Periodic tables. Bunsen burners. Lab goggles, research papers and equations.
These are a few of the components of science that divide those who love science and those who don’t. To a scientist, the list reminds them of experiments and studies they love. To others, the list may remind them of experiences they’d like to forget.
But the goal of the Science Colloquium Series at Drake University is, essentially, to encourage science for all. The series aims to make students feel more at home with the sciences while learning about the latest research, said Associate Professor of Chemistry Maria Bohorquez, who has a doctorate in chemistry.
Organized by the Drake University Science Collaborative Institute (DUSCI), the series is comprised of lectures by leaders in the science community and emphasizes cutting-edge research and practical application of the sciences, Bohorquez said.
“The Science Colloquium Series is part of the mission of DUSCI in terms of promoting the sciences,” she said.
Bohorquez, the chair of the chemistry department at Drake and head of DUSCI, started the Colloquium Series in 2005 to provide “a venue, essentially, for students and faculty alike to learn.”
Bohorquez has organized the series since its advent in 2005, when Charles Nelson, associate professor of physics and astronomy, gave a lecture called “The Kinematics of Ionized Gas in Nearby Quasars.”
“I basically do all the work,” she said, smiling. “First I talk to professors within the sciences to get their input. Then I contact the speakers and talk to the marketing department.”
The work continues up until the day of the presentations, Bohorquez said. Brochures must be printed, posters must be put up and before each lecture, researchers must be introduced.
“You promote the sciences through education,” Bohorquez said. “Because, of course, if you have the knowledge on a particular topic, you’ll be better equipped to express your opinion about it.”
Does the series cater only to science students?
The colloquiums are open to students of any discipline, Bohorquez said.
“They exist for all of us to learn about each others’ fields and to understand that there is a connection between them.”
“The idea is ‘Let us all enjoy learning, even about an area that is not related to what we study,’” Bohorquez said.
The lectures touch on varying topics. These include psychology, pharmacy, physics, chemistry and math.
Robert Hampton, department of psychology assistant professor of Emory University in Atlanta, Ga., rang in the fifth year of the Science Colloquium Series with a presentation titled “Cognition in Rhesus Monkeys: Recognition, Recall, and Self-Reflection.” The lecture was presented in Olin Hall on Friday, Sept. 3.
The second lecture in this fall’s series took place Friday, Sept. 17. Joel E. Ringdahl, assistant professor of psychology, traveled from the University of Iowa Pediatrics Department to present on the “Assessment and Treatment of Sever Behavior Disorders: A Scientific-Method Based Approach.”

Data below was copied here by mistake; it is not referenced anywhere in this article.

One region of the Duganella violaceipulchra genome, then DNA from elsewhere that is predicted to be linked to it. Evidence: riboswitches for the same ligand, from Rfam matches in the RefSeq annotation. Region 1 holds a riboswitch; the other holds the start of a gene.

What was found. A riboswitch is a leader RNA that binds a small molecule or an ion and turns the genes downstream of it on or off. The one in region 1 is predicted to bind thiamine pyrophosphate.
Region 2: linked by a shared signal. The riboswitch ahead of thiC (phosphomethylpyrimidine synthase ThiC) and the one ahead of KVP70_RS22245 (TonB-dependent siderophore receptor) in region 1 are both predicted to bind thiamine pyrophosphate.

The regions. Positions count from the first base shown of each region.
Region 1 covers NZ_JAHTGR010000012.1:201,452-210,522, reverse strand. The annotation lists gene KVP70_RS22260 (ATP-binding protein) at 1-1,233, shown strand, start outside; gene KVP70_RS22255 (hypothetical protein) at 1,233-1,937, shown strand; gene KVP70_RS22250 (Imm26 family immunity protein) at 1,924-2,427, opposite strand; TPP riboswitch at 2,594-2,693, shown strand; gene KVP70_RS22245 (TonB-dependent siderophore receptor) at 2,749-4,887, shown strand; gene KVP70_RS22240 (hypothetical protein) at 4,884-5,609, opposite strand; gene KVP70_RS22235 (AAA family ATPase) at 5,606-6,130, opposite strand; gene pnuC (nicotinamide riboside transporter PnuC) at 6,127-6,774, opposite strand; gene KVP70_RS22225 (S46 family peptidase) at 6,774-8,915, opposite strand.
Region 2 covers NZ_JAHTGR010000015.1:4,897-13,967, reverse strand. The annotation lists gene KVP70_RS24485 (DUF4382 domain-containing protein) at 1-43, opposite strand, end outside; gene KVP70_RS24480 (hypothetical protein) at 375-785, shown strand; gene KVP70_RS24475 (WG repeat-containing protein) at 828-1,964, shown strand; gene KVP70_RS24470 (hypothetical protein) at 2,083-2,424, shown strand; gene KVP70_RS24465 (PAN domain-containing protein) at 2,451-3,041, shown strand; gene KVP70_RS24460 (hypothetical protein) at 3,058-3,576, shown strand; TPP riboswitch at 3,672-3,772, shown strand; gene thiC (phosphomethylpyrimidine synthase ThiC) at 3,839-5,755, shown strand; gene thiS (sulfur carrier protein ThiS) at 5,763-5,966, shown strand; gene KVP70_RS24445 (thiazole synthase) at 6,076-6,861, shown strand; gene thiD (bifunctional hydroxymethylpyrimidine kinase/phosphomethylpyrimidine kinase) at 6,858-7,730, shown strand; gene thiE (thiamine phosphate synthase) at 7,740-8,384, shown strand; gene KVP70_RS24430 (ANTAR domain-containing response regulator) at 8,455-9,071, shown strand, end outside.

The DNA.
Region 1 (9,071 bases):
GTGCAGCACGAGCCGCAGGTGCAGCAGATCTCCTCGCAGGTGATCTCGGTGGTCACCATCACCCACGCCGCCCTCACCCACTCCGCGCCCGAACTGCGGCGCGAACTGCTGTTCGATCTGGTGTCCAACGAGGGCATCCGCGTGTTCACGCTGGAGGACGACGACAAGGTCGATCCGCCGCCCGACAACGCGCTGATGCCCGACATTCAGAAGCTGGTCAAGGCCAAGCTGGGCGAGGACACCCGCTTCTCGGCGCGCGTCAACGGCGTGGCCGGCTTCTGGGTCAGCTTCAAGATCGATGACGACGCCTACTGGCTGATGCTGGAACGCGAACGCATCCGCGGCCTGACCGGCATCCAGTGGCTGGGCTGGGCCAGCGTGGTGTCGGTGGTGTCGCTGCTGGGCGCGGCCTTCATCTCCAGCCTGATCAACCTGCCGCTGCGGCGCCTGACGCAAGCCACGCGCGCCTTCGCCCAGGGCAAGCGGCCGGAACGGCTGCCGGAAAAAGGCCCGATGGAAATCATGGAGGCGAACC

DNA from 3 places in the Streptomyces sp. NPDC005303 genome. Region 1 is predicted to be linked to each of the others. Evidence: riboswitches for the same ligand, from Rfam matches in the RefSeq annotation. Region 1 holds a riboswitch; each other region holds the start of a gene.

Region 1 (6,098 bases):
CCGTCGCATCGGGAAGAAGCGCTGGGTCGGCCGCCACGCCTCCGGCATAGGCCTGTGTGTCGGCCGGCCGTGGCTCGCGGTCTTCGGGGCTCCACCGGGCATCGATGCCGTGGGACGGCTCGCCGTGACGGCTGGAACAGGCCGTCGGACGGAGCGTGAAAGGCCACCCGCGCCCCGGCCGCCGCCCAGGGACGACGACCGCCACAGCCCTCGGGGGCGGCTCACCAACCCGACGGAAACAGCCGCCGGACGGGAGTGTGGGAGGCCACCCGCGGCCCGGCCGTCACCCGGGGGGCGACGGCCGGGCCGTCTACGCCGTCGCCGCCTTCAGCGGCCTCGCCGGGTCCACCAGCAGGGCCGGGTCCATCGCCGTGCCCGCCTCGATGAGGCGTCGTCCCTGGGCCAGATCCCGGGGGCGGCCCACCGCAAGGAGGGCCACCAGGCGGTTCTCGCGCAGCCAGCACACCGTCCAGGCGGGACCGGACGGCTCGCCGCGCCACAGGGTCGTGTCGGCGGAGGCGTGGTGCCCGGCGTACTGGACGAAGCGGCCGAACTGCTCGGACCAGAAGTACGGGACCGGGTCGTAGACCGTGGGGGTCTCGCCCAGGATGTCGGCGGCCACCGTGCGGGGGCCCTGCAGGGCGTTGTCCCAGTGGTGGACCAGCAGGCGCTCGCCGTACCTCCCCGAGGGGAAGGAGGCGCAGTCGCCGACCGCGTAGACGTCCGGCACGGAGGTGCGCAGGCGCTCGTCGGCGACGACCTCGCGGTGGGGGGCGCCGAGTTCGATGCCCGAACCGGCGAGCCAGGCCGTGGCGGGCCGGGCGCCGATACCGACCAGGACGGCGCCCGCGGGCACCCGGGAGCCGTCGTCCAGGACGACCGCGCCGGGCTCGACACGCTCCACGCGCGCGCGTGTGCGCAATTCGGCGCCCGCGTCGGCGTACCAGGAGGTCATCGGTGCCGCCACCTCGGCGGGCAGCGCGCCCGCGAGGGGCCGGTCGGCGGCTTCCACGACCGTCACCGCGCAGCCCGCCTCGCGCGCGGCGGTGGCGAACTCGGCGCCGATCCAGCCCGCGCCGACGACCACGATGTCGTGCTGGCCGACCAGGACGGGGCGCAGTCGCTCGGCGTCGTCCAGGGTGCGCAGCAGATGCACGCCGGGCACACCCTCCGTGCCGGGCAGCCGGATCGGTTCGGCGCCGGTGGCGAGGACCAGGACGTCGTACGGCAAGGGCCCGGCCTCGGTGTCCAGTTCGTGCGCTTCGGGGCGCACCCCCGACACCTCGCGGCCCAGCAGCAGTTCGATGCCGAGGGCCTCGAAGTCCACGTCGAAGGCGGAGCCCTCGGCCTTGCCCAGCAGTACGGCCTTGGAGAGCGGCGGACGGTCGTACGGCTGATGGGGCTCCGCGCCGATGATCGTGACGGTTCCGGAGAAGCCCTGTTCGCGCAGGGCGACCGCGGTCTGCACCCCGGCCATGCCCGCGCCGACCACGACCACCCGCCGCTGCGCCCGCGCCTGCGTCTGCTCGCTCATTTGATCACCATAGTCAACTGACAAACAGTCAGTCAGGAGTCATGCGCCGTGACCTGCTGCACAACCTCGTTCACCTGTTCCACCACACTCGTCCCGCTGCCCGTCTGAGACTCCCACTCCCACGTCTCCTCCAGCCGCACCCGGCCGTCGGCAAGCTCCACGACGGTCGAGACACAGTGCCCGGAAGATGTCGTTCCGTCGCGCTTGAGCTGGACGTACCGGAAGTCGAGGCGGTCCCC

“I’m one of the few members of the staff at Iowa who’s not a practicing doctor,” Ringdahl joked as he introduced himself. “I’m not a real doctor.”
Students and faculty filled Olin Hall 206, leaving only a few empty seats. The atmosphere in the room was relaxed, and put all present at ease, despite the scientific subject matter.
This accessibility is a common aspect of the series, as Bohorquez said.
“Some people, when they think about science, it’s like they panic,” she said. “Just relax…calm down, and let your brain learn about it.”
“It’s not like somebody’s going to ask you to take a test,” she said.
The presentation itself focused on the process of scientific diagnosis of behavioral problems.
Ringdahl began by explaining the difference between two approaches to answering a research question: group design and single-subject design.
“Group design is good for determining answers to broad questions, such as ‘Is a certain medication effective?’ Or, ‘What is the relationship between these two variables?’” he explained.
“Single-subject design is what we use to answer more individual questions, like ‘Will this medication work for me?’”
Ringdahl used these explanations to move into an analysis of case studies that employed single-subject design. He told the story of Jack, a boy who was 7-years-old when he was referred to the Pediatrics Center.
“Jack had been previously diagnosed with autism and severe mental retardation,” he said. “He had a high rate of problem behavior in the attention condition: He’d learned that pulling his mother’s hair was a good way of getting her attention.”
Ringdahl then related how, through single-subject design, Jack was diagnosed to show problem behavior only when he needed attention.
It was then determined that Jack could be trained to ask for his mother’s attention in a different way: by tapping a picture of his mother. In this way, Jack’s problem behavior—pulling his mother’s hair—was, for the most part, eradicated.
The information in Ringdahl’s presentation was easy to understand, yet enlightening—perfect for both the science-inclined and those with other academic interests.
Still to come this semester in the Science Colloquium Series is a presentation by Dr. Scott Cable of the University of Sydney, Australia. This lecture is titled “Student Perspectives on Learning in the Laboratory: Data from the ASELL Project,” and will take place from 12 to 1 p.m. this Friday in Olin 206.
Photo: Connor McCourtney